In his epic historical novel Hawai‘i, James A. Michener created fallible heroes and villains who have lived in our memories for over 60 years now. But when the missionaries are interpreted in the norms of their times, the tenets of their beliefs, we see their abiding faith to bring the gospel of peace to Henry Ōpūkaha‘ia’s people. The fruits of their labor persist, and in 2020, we celebrate 200 years of teaching God’s word and singing sacred hymns that inspire faith, hope and love.
Dying at home can be traumatic for loved ones. We long for a peaceful walk into a beautiful sunset. But most have never seen anyone die and that first indelible experience will stick with us. We may wish to die in our sleep, suffer an accident where we “never knew what happened” or drop dead while enjoying a favorite activity. But the odds are even — just as many people suffer and fight death to the last breath. Loved ones who witness such death throes simply don’t talk about it.
We know how food gets distributed at the market to people who can afford to buy it. For those who can’t, every day, a network of Hawai‘i nonprofits work together to collect food donations and deliver them to the hungry. They serve seniors on a fixed income, low-income families, disabled persons and homeless persons who may not be getting enough food to sustain health or the energy to work.
Anona and Joseph “Nappy” Napoleon love the sea. Their kuleana is to respect and care for the sea by practicing and perpetuating cultural traditions of their ancestors who lived on and near the ocean. We call them “watermen.” Kō ā moana may be men or women, surfers, fishermen, paddlers, sailors or divers.
Generations Magazine recognizes Breast Cancer Awareness Month with a resource article about women affected by this disease. Their stories, the education and research that Susan G. Komen Breast Cancer Foundation® provides, and new treatment trends available in Hawai‘i will encourage you to become part of the More Than Pink movement.
In July, City Mill Ltd. will celebrate 120 years of business in Honolulu. Their success is grounded in four generations of family wisdom. Our grandparents and parents loved shopping there, and today, we receive that same kindly respect and assistance every time we visit the store. Vice President Carol Ai May and President Steven Ai are the third generation of their family running City Mill. This brother and sister are also part of a group of family caregivers who assist their mother and stepmother, now in their nineties. Their family culture of helping others began in the 1890s.
It’s Sunday afternoon! “Welcome to ‘Territorial Airwaves,’” echoes the AM940 Hawai‘i announcer, followed by a long steamy blast of a cruise ship’s horn. And then, like a playful ocean breeze, the cadence of Harry B. Soria’s happy voice bids us e komo mai and stay awhile. Gently, he calls us back to simpler days with the hapa-haole and not-so-haole music of old Hawai‘i — passed down in families and among Hawai‘i musicians for a hundred years.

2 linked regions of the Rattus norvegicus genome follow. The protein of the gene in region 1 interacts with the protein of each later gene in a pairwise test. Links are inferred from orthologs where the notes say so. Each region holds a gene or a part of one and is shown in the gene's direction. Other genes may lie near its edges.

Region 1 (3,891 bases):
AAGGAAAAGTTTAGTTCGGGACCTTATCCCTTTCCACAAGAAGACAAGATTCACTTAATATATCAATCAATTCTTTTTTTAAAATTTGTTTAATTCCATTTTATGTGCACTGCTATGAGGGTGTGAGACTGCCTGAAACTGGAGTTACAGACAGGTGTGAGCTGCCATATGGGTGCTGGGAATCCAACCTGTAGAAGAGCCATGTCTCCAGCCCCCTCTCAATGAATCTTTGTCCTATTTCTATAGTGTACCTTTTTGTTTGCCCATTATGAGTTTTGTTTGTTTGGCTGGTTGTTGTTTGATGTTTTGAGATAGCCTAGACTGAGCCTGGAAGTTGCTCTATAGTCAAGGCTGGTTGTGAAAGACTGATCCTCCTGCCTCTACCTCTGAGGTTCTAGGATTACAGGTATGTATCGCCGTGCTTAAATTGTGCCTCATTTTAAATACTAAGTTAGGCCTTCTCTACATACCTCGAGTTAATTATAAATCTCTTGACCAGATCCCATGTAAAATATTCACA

Since 2017, licensed Hawai‘i cannabis growers have been formulating and dispensing medical products to qualified state-registered patients. A majority of their clients who are benefiting from cannabis treatments are seniors. Maui Grown Therapies dispensary in Kahului has been open over a year. Leading their Science & Medical Advisory Board is Dr. Andrew Weil, director of the University of Arizona Center for Integrated Medicine, an advocate for alternative medicine and an early pioneer in the research of medical cannabis.
From a very young age, Carole Kai showed a flair for the dramatic — sometimes pulling a bedsheet off the clothesline and holding it tightly across her shoulders while flying around the backyard like a superhero. Other times, she showed a more businesslike approach — like the time she hosted a boxing match in her backyard and sold tickets to neighborhood kids for 5 cents apiece.
Former first lady Rosalynn was a caregiver herself and she believed that family caregiving is a cycle of life that touches everyone. Here, four people, each at a different point on the cycle, share their care stories from the heart, offering words of wisdom and points of caution. As you read, consider your journey on the Cycle of Caregiving. Where are you? Are you prepared?
It’s taken local girl Stacey Hayashi more than 15 years to bring this story of the 100th/442nd and MIS to the big screen. Her dream — to perpetuate stories like this for today’s youth and for future generations — took perseverance and sacrifice, like that of the veterans she passionately honors with this film.
Faith and Benny Agbayani celebrated their 49th wedding anniversary this year, and both agree that the success of their partnership is doing things together. Maintaining a close relationship is more than saying, “I love you;” it’s taking on challenges as a team, mastering new skills and learning together. Overcoming obstacles in life requires commitment, sacrifice and a willingness to cooperate. The Agbayanis do all these things well, but simply call it “sticking together.”
Brothers in Arms by Katherine Kama‘ema‘e Smith from the Oct-Nov 2016 issue of Generations Magazine, Hawai‘i’s Resource for Life
Aloha Remains at the ‘The Cal’ by Katherine Kama‘ema‘e Smith from the August-September 2016 issue of Generations Magazine, Hawai‘i’s Resource for Life
Aloha iā ‘oe: A Marlene Sai Legacy by Katherine Kama‘ema‘e Smith, Cover & Feature Story Photography by Brian Suda from the June-July 2016 issue of Generations Magazine, Hawai‘iʻs Resource For Life
New Beginnings … The Path Continues. Father Petrie shares his life perspective
The Fountain of Youth
Introducing the Executive Office on Aging